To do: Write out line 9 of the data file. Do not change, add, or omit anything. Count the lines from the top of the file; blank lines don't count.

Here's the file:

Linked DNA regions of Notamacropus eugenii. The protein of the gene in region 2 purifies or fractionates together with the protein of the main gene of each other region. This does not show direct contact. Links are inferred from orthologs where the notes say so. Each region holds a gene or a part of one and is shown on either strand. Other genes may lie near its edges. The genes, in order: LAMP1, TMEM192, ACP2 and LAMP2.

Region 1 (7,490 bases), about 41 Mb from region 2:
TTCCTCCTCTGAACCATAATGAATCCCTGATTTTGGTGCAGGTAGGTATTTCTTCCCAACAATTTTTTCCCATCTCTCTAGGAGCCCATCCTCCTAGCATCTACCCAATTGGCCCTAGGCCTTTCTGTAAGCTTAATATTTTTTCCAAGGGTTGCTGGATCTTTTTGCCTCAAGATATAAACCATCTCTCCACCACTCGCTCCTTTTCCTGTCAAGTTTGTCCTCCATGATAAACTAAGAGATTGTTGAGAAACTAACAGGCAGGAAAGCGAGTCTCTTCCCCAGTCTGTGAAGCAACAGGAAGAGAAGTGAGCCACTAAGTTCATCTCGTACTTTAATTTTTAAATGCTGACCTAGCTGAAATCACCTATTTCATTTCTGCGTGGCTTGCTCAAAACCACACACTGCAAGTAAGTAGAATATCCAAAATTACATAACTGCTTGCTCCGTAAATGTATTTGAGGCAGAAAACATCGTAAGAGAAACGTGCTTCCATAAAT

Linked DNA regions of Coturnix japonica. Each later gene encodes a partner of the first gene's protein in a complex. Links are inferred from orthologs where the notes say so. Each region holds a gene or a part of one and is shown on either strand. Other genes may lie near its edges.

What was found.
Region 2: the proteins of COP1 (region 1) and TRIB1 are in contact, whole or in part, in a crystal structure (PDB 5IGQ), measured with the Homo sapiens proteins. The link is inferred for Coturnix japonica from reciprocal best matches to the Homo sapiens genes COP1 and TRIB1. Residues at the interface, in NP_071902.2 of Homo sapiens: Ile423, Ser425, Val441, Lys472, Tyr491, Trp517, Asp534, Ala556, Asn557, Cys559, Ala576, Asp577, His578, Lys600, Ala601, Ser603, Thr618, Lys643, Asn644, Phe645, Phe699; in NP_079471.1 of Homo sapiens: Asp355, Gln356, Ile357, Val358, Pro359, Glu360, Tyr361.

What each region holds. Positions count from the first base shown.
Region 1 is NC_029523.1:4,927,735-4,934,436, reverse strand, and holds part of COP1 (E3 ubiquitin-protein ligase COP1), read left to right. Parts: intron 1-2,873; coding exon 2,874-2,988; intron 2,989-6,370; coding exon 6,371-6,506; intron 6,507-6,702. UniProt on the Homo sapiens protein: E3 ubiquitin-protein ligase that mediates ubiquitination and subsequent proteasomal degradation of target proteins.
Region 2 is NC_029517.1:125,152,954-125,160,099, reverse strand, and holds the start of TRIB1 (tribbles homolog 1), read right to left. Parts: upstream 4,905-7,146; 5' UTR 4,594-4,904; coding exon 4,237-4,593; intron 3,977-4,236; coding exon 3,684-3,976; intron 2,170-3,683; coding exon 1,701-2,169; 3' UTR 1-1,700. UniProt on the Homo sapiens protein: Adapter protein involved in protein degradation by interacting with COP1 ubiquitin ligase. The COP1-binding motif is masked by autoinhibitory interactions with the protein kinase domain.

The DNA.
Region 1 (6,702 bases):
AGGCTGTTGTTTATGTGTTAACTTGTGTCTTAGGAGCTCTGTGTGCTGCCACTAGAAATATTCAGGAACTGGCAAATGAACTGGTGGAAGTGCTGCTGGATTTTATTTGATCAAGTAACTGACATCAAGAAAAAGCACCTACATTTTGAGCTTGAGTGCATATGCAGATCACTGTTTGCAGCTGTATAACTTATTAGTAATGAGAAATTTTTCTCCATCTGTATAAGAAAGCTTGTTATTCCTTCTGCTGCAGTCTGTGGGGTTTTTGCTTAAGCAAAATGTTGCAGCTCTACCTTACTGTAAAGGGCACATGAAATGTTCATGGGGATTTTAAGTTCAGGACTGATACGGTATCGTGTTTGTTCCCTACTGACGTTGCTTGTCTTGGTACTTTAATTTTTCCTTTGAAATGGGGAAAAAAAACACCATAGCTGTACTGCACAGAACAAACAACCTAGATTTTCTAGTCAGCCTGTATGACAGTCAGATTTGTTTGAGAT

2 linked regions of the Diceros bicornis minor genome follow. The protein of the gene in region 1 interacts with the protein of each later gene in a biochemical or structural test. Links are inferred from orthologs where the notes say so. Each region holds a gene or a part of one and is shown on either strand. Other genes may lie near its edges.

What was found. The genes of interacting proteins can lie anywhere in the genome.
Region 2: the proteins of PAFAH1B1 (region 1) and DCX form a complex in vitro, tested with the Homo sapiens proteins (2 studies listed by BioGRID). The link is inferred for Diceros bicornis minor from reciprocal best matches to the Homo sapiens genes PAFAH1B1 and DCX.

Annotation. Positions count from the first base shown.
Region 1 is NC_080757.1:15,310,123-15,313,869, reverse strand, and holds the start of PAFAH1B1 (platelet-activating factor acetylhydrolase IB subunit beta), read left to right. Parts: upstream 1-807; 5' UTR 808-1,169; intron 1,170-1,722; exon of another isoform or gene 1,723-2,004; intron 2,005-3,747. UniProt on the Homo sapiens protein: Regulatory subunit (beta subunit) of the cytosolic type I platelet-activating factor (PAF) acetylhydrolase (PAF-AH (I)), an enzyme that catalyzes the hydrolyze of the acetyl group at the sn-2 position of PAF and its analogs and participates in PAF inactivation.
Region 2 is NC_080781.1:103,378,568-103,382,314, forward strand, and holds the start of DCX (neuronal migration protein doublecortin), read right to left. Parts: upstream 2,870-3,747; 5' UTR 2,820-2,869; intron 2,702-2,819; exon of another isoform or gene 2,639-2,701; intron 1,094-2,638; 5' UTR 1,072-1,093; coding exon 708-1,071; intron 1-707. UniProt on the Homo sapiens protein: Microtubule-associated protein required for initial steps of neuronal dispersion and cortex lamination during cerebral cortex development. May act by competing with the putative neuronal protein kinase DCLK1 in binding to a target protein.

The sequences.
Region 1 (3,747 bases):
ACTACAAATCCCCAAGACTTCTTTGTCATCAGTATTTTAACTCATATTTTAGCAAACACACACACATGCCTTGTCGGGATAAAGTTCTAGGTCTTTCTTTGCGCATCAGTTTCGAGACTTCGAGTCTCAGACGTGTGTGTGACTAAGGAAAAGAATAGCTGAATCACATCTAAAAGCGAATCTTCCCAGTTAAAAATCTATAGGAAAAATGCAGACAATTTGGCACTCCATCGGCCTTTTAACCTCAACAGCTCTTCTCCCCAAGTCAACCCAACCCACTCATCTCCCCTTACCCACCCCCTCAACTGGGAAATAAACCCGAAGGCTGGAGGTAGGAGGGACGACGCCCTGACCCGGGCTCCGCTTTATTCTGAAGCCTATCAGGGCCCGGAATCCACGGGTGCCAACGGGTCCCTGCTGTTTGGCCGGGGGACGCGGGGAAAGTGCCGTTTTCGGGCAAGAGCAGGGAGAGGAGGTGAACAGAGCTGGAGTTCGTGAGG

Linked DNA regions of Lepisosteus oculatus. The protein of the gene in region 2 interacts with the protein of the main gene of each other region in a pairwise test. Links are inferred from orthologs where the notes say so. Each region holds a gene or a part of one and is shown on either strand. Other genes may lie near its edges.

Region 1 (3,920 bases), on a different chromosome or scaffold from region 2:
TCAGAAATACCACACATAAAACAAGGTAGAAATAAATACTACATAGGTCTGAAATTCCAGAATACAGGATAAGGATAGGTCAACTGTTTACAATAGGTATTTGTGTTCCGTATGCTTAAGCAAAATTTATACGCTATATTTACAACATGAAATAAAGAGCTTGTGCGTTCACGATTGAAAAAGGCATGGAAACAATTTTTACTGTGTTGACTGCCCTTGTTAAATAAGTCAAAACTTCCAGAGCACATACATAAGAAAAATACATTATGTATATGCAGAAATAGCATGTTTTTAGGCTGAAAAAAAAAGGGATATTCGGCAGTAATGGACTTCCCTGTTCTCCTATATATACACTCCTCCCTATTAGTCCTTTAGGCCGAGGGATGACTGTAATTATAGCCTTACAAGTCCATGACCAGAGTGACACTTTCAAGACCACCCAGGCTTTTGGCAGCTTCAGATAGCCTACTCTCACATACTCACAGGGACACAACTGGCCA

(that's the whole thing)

Region 2 is NC_029517.1:125,152,954-125,160,099, reverse strand, and holds the start of TRIB1 (tribbles homolog 1), read right to left. Parts: upstream 4,905-7,146; 5' UTR 4,594-4,904; coding exon 4,237-4,593; intron 3,977-4,236; coding exon 3,684-3,976; intron 2,170-3,683; coding exon 1,701-2,169; 3' UTR 1-1,700. UniProt on the Homo sapiens protein: Adapter protein involved in protein degradation by interacting with COP1 ubiquitin ligase. The COP1-binding motif is masked by autoinhibitory interactions with the protein kinase domain.